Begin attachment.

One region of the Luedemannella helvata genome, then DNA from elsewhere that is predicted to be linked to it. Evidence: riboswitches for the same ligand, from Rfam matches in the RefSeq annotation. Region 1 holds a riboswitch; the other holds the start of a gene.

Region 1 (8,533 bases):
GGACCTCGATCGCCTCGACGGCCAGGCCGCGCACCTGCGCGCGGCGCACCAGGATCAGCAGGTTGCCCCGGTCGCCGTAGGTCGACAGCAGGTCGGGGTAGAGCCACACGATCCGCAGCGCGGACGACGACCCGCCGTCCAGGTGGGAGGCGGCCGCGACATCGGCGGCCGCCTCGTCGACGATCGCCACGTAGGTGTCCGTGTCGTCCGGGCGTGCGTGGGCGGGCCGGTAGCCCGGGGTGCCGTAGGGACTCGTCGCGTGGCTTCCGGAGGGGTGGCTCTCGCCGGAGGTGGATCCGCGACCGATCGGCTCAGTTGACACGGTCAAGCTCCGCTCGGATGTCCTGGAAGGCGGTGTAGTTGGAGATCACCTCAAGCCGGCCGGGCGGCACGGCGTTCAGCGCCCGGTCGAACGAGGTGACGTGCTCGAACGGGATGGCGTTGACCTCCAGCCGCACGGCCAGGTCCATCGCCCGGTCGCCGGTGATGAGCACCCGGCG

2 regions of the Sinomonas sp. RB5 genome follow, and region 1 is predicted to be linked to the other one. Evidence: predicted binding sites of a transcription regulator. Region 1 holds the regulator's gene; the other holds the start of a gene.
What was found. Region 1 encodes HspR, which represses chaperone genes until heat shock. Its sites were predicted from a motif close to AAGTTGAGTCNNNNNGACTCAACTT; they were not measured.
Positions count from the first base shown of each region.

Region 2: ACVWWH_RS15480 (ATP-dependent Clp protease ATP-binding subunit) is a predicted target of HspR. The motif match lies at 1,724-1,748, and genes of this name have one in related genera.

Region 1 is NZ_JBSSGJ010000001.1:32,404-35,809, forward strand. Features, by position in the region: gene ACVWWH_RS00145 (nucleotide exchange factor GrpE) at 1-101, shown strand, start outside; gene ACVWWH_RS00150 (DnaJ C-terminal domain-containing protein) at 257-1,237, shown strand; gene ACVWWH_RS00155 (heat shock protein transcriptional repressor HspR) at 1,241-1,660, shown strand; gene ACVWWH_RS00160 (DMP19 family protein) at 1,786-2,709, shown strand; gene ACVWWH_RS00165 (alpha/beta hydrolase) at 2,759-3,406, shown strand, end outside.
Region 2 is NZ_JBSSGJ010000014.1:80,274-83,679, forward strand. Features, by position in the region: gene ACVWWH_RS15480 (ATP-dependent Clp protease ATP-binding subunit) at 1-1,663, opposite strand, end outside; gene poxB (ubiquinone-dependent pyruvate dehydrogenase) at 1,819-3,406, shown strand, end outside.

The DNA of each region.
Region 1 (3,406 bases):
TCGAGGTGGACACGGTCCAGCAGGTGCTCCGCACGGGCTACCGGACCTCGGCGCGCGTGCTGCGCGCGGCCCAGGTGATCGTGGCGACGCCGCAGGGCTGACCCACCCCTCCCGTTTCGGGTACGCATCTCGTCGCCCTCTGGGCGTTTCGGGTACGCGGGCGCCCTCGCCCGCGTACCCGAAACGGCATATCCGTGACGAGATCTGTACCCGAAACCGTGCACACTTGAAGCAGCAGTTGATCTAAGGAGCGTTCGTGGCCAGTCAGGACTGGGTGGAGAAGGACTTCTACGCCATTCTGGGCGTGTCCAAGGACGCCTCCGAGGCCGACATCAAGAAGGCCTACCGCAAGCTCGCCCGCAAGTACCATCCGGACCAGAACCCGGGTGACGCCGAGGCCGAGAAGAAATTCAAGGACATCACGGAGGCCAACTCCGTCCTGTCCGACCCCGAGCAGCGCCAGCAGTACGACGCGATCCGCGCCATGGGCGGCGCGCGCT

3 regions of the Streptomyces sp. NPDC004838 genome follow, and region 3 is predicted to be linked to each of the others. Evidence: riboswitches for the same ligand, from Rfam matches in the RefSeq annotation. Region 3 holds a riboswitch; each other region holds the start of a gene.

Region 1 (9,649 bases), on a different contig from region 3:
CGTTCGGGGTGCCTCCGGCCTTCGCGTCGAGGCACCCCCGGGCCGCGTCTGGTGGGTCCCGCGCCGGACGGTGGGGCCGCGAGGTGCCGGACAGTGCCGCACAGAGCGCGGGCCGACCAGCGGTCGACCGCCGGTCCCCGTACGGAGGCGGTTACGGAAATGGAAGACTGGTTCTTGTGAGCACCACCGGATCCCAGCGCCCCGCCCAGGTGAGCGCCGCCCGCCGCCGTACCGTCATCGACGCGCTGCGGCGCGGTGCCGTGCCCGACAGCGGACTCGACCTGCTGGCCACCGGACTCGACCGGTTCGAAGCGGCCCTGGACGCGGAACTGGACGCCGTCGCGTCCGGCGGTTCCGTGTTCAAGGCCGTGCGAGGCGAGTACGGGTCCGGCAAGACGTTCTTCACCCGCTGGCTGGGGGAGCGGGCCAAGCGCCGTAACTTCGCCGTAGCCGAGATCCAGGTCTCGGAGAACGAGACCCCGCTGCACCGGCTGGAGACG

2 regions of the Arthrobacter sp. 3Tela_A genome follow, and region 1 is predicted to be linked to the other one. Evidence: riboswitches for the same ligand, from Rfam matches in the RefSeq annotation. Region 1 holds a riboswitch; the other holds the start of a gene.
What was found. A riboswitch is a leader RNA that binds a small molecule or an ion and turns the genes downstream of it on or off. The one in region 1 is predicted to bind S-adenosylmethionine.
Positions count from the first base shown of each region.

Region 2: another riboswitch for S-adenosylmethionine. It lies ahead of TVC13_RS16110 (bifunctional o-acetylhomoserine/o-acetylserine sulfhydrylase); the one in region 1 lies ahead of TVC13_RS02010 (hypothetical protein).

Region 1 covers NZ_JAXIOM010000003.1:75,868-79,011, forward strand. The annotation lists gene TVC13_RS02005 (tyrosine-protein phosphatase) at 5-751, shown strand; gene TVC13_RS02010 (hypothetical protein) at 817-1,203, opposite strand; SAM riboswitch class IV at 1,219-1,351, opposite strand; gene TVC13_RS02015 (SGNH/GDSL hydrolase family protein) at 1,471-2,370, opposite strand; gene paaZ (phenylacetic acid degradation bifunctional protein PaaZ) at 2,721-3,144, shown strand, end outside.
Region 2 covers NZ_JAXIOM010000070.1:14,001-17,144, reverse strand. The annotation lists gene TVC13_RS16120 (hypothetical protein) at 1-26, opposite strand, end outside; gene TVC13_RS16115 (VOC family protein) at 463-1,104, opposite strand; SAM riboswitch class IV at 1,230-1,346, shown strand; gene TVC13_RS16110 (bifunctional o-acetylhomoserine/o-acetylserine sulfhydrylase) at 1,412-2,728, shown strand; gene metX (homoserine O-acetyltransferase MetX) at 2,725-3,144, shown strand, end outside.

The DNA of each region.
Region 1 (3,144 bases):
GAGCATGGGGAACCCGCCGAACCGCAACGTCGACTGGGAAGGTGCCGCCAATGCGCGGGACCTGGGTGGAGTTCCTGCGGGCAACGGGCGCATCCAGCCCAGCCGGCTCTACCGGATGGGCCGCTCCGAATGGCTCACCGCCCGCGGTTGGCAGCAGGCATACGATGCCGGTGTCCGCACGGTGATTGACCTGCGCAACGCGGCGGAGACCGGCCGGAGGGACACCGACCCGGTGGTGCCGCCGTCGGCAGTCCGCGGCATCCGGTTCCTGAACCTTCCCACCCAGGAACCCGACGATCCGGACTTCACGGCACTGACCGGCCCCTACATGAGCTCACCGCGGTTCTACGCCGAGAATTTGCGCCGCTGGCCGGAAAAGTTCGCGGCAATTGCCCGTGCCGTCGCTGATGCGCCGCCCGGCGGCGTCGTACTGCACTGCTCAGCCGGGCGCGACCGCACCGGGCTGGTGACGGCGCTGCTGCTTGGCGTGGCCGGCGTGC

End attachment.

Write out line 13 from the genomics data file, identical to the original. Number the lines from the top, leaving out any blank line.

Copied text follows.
3 regions of the Streptomyces sp. NPDC004838 genome follow, and region 3 is predicted to be linked to each of the others. Evidence: riboswitches for the same ligand, from Rfam matches in the RefSeq annotation. Region 3 holds a riboswitch; each other region holds the start of a gene.